“Nothing is more dangerous than solitude: there our imagination, always disposed to rise, taking a new flight on the wings of fancy, pictures to us a chain of beings of whom we seem the most inferior. All things appear greater than they really are, and all seem superior to us,” he read aloud to her from a book.
“Did you mark this out just to annoy me, Nathan?” she asked.
“No. I found the usage of words remarkable,” he said.
“Oh. You are not fooling anyone,” she retorted.
“We are all imperfect Anne. You need to stop running and start facing the music,” he said.
“I needed time to deal with it,” she replied.
“Time is understandable. But you were gone for ten months. You cannot expect everything to be the same once you return,” he said.
“Have you moved on?” she screamed.
“It has been ten months Anne. What did you expect?” he cried.
“Understanding. Forgiveness. Acceptance,” she said, calmly.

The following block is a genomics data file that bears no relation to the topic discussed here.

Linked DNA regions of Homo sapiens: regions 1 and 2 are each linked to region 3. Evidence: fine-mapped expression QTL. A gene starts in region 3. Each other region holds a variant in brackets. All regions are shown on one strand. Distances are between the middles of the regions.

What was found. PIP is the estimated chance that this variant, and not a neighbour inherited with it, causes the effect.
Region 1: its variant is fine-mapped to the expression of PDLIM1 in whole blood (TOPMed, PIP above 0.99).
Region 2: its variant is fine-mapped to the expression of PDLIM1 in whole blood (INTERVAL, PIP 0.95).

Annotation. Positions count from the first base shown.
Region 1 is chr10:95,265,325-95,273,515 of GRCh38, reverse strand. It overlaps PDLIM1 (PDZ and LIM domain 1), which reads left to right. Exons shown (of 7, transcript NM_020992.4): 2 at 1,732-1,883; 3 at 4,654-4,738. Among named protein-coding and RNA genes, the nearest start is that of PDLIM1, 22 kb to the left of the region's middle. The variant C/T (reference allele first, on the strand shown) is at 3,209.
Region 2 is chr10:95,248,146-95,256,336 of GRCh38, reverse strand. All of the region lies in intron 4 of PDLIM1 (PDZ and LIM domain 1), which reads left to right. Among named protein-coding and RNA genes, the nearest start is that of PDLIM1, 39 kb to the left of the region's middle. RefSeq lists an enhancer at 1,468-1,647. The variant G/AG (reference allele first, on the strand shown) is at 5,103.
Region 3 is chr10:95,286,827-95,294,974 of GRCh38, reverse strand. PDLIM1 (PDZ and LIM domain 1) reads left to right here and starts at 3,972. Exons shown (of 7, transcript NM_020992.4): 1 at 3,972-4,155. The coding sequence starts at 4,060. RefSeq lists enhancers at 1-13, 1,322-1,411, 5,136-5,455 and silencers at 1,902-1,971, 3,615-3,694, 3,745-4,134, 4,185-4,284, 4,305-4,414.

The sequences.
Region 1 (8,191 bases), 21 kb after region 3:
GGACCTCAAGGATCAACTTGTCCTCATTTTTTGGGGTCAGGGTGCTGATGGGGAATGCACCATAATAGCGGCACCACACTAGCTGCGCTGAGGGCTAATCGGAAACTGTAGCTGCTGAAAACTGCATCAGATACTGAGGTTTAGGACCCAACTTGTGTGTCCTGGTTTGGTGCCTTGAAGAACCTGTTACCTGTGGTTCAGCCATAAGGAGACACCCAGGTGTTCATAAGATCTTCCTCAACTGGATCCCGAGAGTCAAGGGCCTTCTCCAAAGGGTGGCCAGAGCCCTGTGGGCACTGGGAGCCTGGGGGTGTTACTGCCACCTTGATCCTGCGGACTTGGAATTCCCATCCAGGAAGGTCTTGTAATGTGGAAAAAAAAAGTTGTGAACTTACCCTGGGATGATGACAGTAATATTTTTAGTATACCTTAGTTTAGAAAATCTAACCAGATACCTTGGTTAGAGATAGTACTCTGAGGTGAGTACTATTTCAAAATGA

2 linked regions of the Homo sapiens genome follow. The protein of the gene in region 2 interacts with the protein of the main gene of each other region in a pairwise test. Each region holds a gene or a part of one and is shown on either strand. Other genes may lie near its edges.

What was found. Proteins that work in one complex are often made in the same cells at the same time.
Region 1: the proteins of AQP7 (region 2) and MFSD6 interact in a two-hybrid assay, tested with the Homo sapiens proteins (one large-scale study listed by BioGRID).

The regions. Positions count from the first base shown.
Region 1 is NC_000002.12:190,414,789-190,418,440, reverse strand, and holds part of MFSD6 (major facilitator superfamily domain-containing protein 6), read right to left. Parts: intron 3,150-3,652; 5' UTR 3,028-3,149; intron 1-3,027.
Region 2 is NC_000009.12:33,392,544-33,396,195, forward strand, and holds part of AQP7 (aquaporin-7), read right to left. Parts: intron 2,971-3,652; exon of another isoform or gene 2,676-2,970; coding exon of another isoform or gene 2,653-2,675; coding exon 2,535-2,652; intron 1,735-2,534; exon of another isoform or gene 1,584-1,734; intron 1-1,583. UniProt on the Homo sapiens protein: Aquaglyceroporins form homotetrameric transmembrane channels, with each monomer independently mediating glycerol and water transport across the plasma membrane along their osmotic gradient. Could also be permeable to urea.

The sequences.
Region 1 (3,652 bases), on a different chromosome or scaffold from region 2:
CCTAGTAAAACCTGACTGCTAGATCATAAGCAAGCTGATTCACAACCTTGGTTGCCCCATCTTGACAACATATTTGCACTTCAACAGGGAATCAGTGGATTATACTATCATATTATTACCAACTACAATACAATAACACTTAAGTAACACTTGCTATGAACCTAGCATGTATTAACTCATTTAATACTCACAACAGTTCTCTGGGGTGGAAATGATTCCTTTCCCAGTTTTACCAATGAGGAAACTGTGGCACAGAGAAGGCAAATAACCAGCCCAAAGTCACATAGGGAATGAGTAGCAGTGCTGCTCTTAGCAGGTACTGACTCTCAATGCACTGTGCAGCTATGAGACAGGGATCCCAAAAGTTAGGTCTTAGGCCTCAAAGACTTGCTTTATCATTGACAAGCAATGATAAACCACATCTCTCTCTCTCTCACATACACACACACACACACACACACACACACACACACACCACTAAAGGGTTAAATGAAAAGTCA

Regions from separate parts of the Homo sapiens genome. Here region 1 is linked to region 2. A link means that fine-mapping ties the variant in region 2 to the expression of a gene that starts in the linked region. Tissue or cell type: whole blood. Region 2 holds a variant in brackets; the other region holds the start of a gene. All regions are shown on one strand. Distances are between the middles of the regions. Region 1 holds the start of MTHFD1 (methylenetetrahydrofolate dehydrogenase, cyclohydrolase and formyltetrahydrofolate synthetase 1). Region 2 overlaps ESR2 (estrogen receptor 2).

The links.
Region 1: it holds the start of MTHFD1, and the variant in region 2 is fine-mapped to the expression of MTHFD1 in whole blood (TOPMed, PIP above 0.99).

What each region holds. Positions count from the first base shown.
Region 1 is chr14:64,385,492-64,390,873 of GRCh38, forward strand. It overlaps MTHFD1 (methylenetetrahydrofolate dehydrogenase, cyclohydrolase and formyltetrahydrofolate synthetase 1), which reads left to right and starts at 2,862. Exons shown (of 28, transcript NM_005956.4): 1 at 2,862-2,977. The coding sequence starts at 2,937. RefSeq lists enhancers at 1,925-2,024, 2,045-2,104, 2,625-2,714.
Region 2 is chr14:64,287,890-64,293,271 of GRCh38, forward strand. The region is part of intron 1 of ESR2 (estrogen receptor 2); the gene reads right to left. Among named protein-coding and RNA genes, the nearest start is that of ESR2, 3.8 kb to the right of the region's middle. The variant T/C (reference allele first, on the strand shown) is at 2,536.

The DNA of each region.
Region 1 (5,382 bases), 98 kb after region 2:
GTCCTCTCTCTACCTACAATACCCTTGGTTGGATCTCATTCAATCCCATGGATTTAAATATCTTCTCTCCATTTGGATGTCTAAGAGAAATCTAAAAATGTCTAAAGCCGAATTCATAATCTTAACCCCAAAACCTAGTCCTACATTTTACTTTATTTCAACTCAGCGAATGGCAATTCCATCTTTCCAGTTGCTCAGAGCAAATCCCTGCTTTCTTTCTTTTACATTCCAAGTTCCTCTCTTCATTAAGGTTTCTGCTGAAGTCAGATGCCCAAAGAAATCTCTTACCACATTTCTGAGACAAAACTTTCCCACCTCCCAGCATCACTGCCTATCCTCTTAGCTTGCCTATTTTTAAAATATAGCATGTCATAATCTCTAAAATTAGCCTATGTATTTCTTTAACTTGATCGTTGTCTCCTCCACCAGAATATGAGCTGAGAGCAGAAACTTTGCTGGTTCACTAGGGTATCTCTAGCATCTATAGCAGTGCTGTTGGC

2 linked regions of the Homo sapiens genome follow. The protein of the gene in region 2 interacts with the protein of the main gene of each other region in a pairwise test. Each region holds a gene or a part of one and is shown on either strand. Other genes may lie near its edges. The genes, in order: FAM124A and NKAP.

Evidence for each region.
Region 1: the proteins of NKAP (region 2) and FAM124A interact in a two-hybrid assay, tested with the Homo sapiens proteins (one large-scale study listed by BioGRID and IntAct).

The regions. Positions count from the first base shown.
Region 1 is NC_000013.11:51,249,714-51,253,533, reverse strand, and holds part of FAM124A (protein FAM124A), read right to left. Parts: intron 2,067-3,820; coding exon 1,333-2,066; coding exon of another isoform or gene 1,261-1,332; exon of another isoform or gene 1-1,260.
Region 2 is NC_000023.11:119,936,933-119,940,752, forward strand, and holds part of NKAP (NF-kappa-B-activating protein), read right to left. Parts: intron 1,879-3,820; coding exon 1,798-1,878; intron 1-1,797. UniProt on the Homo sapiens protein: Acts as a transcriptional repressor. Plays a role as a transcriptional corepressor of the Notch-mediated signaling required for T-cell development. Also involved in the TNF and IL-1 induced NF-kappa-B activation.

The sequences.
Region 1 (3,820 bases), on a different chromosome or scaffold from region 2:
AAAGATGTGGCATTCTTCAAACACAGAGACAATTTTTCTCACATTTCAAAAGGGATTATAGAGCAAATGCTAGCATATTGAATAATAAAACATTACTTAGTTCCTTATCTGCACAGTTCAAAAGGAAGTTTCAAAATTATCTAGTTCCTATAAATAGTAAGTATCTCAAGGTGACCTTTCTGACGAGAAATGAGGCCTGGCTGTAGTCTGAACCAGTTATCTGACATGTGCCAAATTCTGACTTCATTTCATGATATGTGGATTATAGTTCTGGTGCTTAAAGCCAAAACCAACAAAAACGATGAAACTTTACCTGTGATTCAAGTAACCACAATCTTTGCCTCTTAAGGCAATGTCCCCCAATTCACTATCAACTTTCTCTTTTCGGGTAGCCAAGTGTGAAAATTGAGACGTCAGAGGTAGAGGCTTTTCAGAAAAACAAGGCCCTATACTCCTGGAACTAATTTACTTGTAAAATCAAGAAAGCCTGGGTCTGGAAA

“Did you ever think it is not fair to me? That I deserved better?” he said.
“But it was about me. I got pregnant. I had to abort the baby,” she said.
“Immaculate conception was it?” he screamed.
“No,” she murmured.
“You cannot blame yourself. You cannot always leave me stranded outside those walls you build. Clueless as to what went wrong. You need to talk Anne. Not just through texts,” he said.
“I can do that now. I needed to be someplace where no one knew,” she said.
“Was that place not inside your own head?” he asked.
She didn’t reply. He stared angrily at her shriveled face; she stared at her feet.
The silence between them made itself comfortable as he picked up his bag and walked out. She never followed him.